It’s always been a big dream of mine, and I used to sketch outfits all the time when I was younger. I think the moment I realized it could actually be my future for real was when I started the blog and started sewing regularly a couple years ago. I got completely hooked, and haven’t stopped since. I don’t think I will ever find something I’m so passionate about, and I’m going to work hard to make fashion design a serious part of my life, and hopefully my career.

How would you describe your personal style and the fashion pieces you create?

My personal style is very similar to everything I make, as I’m always designing what I would want to wear myself. I would describe it as fun and playful ready-to-wear with a twist. I always strive to make something that isn’t already out there, and I like clothes that stands out a little in the crowd. I like making classic pieces, but use a bright fabric or interesting details to make it different.

 

 

Fashion seems to change often with many different perspectives and influences. What do you hope to see in the future of fashion?

I hope to see more of the 90’s style that is coming back in fashion right now. I love the colors, textiles and cuts that 90’s fashion is all about. I also want to see people have more fun with their outfits in the future, and not settle for a “uniform” – similar to what everyone else is wearing. We have to take more risks, especially in Norway where I’m from, and dare to stand out a little.

In one of your entries, you wrote, “After I started sewing regularly, I’ve barely bought a single garment and I’d rather make something I know will last and that feels more personal.” How has your life changed since making your own clothes? Do you DIY in other aspects of your life?

My life has definitely changed, especially when it comes to shopping. I value quality a lot more, and I always study how a garment is made before buying it. There is a lot of clothes out there that are really poorly made, something I never thought about before sewing myself. I also have a bigger appreciation for vintage, both when it comes to fashion and furniture. Just about everything in our apartment is bought at a thrift store, and we’ve spent a lot of time sanding down tables and repainting furniture. It’s so much more fun than to just buy a piece of generic furniture at IKEA.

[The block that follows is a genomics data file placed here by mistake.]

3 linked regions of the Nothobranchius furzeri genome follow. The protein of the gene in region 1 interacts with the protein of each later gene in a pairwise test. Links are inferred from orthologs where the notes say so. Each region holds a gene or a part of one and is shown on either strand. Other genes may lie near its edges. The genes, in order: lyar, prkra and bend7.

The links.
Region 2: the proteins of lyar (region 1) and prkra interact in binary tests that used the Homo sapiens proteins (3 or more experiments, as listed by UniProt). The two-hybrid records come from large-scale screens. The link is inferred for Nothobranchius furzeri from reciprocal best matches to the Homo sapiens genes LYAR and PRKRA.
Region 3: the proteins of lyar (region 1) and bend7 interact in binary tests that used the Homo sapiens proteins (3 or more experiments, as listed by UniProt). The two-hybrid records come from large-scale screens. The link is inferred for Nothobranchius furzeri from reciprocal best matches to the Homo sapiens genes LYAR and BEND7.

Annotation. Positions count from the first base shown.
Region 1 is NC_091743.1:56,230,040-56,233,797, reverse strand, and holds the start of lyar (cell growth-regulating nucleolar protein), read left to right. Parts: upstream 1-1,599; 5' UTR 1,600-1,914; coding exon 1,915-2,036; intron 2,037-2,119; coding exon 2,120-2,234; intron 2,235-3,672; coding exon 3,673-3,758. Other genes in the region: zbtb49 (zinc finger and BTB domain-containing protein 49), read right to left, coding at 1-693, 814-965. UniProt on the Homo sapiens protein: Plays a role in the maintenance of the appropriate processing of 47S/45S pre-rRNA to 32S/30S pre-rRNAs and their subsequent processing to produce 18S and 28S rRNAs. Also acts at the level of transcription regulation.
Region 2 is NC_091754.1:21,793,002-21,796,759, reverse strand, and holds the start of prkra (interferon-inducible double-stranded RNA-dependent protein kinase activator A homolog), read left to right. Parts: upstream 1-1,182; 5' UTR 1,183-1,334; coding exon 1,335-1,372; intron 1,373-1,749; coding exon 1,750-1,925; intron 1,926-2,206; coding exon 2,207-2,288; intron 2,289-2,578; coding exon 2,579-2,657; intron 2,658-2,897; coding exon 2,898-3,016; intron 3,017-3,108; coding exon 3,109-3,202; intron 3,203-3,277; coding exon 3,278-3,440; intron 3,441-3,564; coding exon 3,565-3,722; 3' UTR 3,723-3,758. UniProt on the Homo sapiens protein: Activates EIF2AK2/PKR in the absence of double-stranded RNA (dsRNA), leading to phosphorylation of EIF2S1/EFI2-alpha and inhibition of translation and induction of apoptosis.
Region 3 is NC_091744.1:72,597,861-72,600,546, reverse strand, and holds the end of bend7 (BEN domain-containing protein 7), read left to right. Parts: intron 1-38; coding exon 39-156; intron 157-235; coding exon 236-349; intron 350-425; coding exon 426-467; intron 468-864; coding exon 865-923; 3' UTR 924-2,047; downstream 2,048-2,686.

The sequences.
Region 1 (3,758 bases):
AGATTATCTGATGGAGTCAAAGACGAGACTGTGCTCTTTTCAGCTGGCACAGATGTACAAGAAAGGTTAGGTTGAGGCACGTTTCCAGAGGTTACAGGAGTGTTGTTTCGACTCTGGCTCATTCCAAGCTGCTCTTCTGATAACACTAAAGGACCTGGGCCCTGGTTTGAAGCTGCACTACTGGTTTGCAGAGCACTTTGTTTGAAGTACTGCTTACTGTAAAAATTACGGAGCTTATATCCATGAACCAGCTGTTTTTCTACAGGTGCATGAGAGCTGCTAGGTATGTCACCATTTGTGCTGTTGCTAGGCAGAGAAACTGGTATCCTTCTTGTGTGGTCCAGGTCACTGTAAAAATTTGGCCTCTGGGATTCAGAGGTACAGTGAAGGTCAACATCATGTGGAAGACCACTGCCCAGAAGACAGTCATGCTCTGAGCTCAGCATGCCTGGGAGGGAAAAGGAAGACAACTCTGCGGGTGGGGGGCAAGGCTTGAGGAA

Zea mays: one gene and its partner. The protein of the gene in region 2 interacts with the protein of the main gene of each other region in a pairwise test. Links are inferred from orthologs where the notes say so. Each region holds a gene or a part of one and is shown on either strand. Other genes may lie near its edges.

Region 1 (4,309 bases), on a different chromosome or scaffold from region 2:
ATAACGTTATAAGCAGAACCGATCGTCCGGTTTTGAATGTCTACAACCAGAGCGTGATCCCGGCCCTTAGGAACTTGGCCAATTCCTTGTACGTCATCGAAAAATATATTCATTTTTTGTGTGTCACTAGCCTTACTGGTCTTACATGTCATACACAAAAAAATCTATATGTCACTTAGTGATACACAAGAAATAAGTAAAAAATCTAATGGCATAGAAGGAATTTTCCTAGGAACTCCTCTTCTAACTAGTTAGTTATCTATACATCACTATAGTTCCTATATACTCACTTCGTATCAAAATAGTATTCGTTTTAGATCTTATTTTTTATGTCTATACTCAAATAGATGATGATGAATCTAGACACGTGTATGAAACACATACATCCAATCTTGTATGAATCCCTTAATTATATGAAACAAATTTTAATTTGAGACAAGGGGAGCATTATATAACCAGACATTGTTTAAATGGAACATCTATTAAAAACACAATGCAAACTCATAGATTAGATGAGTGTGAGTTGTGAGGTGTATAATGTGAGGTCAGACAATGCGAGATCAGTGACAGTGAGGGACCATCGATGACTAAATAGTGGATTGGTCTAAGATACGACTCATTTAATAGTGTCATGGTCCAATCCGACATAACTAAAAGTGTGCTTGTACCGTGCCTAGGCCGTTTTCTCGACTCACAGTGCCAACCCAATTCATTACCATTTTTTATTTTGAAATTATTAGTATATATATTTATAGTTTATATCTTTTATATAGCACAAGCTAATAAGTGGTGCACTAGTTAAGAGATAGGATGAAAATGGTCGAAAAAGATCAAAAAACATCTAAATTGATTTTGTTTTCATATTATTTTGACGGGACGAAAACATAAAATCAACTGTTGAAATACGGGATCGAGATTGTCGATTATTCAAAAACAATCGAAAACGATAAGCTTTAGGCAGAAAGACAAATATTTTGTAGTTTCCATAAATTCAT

Photographs from http://aninepaulsen.com/

What qualities does one need to have to pursue a career in fashion?

You need to have a serious interest in a specific part of the fashion industry, like photography, styling, writing, graphic design, researching and so on. There’s a lot more to fashion than just designing clothes, and there’s plenty of opportunities if you really have the drive to work hard. It’s a tough industry, and I think it’s important to be patient and optimistic, and never giving up.

Do we define our clothes or do our clothes define us?

I think both. What we choose to wear says something about how you want to be perceived by the world. But I also think what we wear sets the tone for how we feel during the day. If I wear something I feel comfortable in it can make my day so much better than if I don’t really like what I’m wearing. I’m sure not everybody has the same view, and many people will just grab whatever is at the top in their closet, but personally I think it makes a big difference.

AninePaulsenWebsitePhoto13Photograph from http://aninepaulsen.com/

After reading a few entries on your blog, I learned that you enjoy playing music when you sew. Which artists do you listen to?

I listen to a lot of different artist, but now my playlist mostly consists of Meghan Trainor, Miike Snow, Låpslei, Aurora, M83 and Sia just to name a few.

Do you have any future projects you are looking forward to next year?

I have one project that might happen, but it’s definitely not set in stone yet. It’s a secret though, so you’ll have to keep reading my blog to find out what it is ;)

Thank you so much, Anine! It was such a pleasure to hear your stories on sewing, the quality of fashion and all the aspects of your exciting adventure. I am looking forward to seeing more of your work in the future and wish you much success on your future projects.

If you’d like to check out more of Anine’s work, check out her website.